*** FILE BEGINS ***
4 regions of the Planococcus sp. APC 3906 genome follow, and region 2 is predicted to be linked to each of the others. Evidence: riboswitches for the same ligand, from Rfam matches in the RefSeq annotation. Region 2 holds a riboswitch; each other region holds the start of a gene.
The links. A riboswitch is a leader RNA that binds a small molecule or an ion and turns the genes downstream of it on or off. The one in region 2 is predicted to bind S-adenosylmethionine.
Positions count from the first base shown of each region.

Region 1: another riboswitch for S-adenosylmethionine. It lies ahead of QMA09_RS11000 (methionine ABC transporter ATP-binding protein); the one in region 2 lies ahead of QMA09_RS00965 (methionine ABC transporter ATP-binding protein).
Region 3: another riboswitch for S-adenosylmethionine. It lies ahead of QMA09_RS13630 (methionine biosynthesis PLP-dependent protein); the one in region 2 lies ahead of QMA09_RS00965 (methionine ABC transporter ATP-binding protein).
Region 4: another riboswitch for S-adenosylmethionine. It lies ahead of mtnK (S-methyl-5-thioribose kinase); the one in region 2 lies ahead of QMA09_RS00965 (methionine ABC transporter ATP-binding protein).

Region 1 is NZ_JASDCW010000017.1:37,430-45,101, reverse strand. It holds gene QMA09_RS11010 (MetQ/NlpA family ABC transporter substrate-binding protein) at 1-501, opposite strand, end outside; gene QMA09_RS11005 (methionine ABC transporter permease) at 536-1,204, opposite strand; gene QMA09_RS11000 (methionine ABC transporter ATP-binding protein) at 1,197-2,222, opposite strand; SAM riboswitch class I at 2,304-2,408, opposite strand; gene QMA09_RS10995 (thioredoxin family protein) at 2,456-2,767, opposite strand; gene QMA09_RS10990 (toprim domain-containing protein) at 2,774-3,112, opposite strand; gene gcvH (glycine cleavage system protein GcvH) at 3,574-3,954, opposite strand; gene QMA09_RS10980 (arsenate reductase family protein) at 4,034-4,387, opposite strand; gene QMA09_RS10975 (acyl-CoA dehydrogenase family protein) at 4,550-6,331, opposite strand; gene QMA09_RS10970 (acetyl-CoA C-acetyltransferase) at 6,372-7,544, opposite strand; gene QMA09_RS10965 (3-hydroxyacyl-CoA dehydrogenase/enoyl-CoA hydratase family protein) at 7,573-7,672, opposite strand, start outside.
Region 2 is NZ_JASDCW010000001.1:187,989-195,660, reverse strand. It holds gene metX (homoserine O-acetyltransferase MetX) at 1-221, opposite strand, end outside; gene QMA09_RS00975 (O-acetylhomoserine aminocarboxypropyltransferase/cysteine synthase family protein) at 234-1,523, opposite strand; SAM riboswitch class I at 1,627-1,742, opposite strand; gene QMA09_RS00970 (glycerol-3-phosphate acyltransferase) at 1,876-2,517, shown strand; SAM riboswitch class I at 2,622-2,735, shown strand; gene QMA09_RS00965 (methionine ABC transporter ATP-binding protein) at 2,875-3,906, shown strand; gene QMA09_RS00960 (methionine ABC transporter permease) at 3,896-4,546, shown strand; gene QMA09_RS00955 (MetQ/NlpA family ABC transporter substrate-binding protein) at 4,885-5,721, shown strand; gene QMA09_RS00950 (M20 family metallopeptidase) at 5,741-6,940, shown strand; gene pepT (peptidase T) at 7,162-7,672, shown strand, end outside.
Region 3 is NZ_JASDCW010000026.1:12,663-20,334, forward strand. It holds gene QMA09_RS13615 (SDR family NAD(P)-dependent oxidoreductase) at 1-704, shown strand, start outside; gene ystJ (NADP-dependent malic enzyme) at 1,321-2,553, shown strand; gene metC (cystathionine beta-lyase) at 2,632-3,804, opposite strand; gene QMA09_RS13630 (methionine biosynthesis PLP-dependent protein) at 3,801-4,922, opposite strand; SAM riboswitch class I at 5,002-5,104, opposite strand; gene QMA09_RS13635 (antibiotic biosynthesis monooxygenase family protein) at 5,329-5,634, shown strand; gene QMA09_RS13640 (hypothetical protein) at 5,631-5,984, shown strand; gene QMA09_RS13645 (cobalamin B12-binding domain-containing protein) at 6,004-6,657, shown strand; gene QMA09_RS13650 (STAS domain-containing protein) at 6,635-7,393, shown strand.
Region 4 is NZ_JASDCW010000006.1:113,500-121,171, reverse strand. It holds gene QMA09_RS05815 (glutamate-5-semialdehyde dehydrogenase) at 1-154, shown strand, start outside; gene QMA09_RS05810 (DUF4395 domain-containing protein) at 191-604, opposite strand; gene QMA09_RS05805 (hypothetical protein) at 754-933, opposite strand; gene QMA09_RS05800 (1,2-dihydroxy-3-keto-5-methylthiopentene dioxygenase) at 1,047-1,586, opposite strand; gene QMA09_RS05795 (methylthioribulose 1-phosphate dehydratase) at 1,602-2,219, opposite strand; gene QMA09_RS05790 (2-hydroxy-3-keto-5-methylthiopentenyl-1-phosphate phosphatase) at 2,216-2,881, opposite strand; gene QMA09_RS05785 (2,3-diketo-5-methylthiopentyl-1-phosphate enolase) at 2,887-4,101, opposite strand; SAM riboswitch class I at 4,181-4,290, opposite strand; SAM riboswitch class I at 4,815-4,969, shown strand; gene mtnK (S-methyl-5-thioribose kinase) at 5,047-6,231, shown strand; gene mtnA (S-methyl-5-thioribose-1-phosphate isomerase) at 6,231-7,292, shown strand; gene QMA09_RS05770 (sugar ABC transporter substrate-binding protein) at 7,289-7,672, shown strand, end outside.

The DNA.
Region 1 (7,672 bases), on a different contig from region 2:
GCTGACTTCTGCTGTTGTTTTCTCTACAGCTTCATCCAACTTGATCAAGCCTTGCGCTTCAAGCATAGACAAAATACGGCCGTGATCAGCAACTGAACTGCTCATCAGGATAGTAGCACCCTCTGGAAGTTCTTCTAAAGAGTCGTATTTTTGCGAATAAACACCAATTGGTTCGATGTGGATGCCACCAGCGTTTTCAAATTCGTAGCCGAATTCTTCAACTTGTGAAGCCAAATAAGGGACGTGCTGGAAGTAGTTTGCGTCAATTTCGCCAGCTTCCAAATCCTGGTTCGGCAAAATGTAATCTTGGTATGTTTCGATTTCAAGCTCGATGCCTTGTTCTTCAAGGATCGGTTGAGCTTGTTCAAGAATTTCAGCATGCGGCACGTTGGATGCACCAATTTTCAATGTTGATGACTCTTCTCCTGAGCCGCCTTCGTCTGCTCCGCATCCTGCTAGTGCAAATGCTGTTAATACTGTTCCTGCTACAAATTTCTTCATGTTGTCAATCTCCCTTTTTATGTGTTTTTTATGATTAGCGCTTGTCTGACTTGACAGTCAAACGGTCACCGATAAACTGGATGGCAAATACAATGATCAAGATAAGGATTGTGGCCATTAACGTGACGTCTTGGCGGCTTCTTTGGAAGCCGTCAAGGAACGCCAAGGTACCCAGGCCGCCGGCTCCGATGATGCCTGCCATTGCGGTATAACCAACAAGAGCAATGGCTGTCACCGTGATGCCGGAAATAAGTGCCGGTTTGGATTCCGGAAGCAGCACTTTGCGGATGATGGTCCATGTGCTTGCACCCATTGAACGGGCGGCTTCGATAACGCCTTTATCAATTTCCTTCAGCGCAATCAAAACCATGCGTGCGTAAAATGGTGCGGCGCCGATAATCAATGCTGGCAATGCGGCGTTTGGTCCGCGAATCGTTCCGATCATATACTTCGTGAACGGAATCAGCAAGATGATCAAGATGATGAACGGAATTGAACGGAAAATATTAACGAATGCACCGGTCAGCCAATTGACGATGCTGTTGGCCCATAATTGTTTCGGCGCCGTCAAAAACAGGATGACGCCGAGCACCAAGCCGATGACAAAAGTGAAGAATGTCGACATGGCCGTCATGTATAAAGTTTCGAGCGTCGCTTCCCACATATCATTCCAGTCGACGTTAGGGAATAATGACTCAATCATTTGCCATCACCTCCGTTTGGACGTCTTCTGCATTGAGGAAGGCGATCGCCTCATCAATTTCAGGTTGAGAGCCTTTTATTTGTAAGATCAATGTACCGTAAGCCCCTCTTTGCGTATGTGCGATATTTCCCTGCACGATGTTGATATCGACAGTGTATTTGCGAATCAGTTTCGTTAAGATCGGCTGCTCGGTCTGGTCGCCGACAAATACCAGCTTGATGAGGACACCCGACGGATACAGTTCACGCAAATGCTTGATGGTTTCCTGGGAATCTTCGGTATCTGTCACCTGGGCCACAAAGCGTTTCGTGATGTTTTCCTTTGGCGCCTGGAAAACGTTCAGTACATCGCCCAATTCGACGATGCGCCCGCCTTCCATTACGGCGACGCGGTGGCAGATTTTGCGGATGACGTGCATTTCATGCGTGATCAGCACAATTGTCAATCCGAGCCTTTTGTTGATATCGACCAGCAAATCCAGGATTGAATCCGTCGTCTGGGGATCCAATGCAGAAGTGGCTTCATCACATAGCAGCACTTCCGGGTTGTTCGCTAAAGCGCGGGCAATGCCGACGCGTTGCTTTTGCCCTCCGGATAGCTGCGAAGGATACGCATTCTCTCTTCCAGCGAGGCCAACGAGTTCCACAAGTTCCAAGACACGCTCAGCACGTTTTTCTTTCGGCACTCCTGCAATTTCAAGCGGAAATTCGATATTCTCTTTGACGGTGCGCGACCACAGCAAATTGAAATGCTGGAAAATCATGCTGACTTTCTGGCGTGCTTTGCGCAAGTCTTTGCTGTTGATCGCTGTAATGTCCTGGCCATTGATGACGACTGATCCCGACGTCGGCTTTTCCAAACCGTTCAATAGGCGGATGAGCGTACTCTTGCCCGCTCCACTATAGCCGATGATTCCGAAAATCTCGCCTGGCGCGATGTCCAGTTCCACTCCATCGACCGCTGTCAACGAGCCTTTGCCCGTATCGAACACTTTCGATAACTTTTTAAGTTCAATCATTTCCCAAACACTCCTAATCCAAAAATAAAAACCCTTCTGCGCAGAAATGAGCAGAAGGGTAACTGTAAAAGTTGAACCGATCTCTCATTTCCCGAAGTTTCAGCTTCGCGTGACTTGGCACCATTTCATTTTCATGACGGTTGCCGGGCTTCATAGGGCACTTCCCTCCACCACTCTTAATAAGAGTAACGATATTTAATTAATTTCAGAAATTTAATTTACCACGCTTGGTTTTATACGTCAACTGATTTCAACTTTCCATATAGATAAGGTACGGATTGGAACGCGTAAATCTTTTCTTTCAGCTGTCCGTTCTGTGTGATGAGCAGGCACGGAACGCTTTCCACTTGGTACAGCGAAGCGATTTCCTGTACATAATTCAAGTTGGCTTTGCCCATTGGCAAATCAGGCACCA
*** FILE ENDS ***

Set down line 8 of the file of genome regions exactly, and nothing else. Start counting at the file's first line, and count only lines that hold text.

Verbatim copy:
Region 2 is NZ_JASDCW010000001.1:187,989-195,660, reverse strand. It holds gene metX (homoserine O-acetyltransferase MetX) at 1-221, opposite strand, end outside; gene QMA09_RS00975 (O-acetylhomoserine aminocarboxypropyltransferase/cysteine synthase family protein) at 234-1,523, opposite strand; SAM riboswitch class I at 1,627-1,742, opposite strand; gene QMA09_RS00970 (glycerol-3-phosphate acyltransferase) at 1,876-2,517, shown strand; SAM riboswitch class I at 2,622-2,735, shown strand; gene QMA09_RS00965 (methionine ABC transporter ATP-binding protein) at 2,875-3,906, shown strand; gene QMA09_RS00960 (methionine ABC transporter permease) at 3,896-4,546, shown strand; gene QMA09_RS00955 (MetQ/NlpA family ABC transporter substrate-binding protein) at 4,885-5,721, shown strand; gene QMA09_RS00950 (M20 family metallopeptidase) at 5,741-6,940, shown strand; gene pepT (peptidase T) at 7,162-7,672, shown strand, end outside.